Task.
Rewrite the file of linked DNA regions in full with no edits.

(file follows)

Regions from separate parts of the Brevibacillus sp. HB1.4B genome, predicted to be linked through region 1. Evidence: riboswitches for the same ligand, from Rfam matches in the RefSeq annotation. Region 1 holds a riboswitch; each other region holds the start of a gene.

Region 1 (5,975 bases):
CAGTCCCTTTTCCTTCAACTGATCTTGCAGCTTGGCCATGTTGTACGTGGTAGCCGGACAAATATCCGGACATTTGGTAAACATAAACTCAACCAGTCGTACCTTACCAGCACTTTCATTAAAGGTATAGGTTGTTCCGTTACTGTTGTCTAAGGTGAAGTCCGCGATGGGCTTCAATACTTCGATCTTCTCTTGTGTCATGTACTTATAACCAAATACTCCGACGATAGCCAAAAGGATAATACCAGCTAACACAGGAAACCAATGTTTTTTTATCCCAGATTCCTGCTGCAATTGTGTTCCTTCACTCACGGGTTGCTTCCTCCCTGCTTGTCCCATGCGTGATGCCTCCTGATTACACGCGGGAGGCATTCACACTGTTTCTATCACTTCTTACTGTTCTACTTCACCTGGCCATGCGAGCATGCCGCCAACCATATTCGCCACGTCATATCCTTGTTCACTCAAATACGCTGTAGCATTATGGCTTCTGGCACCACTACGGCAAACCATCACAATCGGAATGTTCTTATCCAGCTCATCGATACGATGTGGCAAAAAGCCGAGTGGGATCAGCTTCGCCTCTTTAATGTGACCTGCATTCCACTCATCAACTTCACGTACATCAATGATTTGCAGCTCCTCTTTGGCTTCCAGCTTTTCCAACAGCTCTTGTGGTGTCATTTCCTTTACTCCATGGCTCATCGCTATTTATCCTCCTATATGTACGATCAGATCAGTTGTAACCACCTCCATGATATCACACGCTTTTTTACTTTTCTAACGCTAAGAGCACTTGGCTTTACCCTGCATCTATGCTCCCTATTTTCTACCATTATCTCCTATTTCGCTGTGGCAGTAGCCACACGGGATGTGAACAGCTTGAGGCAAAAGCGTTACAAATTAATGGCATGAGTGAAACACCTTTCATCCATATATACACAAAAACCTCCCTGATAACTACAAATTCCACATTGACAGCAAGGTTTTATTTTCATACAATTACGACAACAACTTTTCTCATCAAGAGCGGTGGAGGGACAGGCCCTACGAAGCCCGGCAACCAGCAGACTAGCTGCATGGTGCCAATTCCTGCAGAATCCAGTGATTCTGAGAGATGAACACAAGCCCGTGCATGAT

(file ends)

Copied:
Regions from separate parts of the Brevibacillus sp. HB1.4B genome, predicted to be linked through region 1. Evidence: riboswitches for the same ligand, from Rfam matches in the RefSeq annotation. Region 1 holds a riboswitch; each other region holds the start of a gene.

Region 1 (5,975 bases):
CAGTCCCTTTTCCTTCAACTGATCTTGCAGCTTGGCCATGTTGTACGTGGTAGCCGGACAAATATCCGGACATTTGGTAAACATAAACTCAACCAGTCGTACCTTACCAGCACTTTCATTAAAGGTATAGGTTGTTCCGTTACTGTTGTCTAAGGTGAAGTCCGCGATGGGCTTCAATACTTCGATCTTCTCTTGTGTCATGTACTTATAACCAAATACTCCGACGATAGCCAAAAGGATAATACCAGCTAACACAGGAAACCAATGTTTTTTTATCCCAGATTCCTGCTGCAATTGTGTTCCTTCACTCACGGGTTGCTTCCTCCCTGCTTGTCCCATGCGTGATGCCTCCTGATTACACGCGGGAGGCATTCACACTGTTTCTATCACTTCTTACTGTTCTACTTCACCTGGCCATGCGAGCATGCCGCCAACCATATTCGCCACGTCATATCCTTGTTCACTCAAATACGCTGTAGCATTATGGCTTCTGGCACCACTACGGCAAACCATCACAATCGGAATGTTCTTATCCAGCTCATCGATACGATGTGGCAAAAAGCCGAGTGGGATCAGCTTCGCCTCTTTAATGTGACCTGCATTCCACTCATCAACTTCACGTACATCAATGATTTGCAGCTCCTCTTTGGCTTCCAGCTTTTCCAACAGCTCTTGTGGTGTCATTTCCTTTACTCCATGGCTCATCGCTATTTATCCTCCTATATGTACGATCAGATCAGTTGTAACCACCTCCATGATATCACACGCTTTTTTACTTTTCTAACGCTAAGAGCACTTGGCTTTACCCTGCATCTATGCTCCCTATTTTCTACCATTATCTCCTATTTCGCTGTGGCAGTAGCCACACGGGATGTGAACAGCTTGAGGCAAAAGCGTTACAAATTAATGGCATGAGTGAAACACCTTTCATCCATATATACACAAAAACCTCCCTGATAACTACAAATTCCACATTGACAGCAAGGTTTTATTTTCATACAATTACGACAACAACTTTTCTCATCAAGAGCGGTGGAGGGACAGGCCCTACGAAGCCCGGCAACCAGCAGACTAGCTGCATGGTGCCAATTCCTGCAGAATCCAGTGATTCTGAGAGATGAACACAAGCCCGTGCATGAT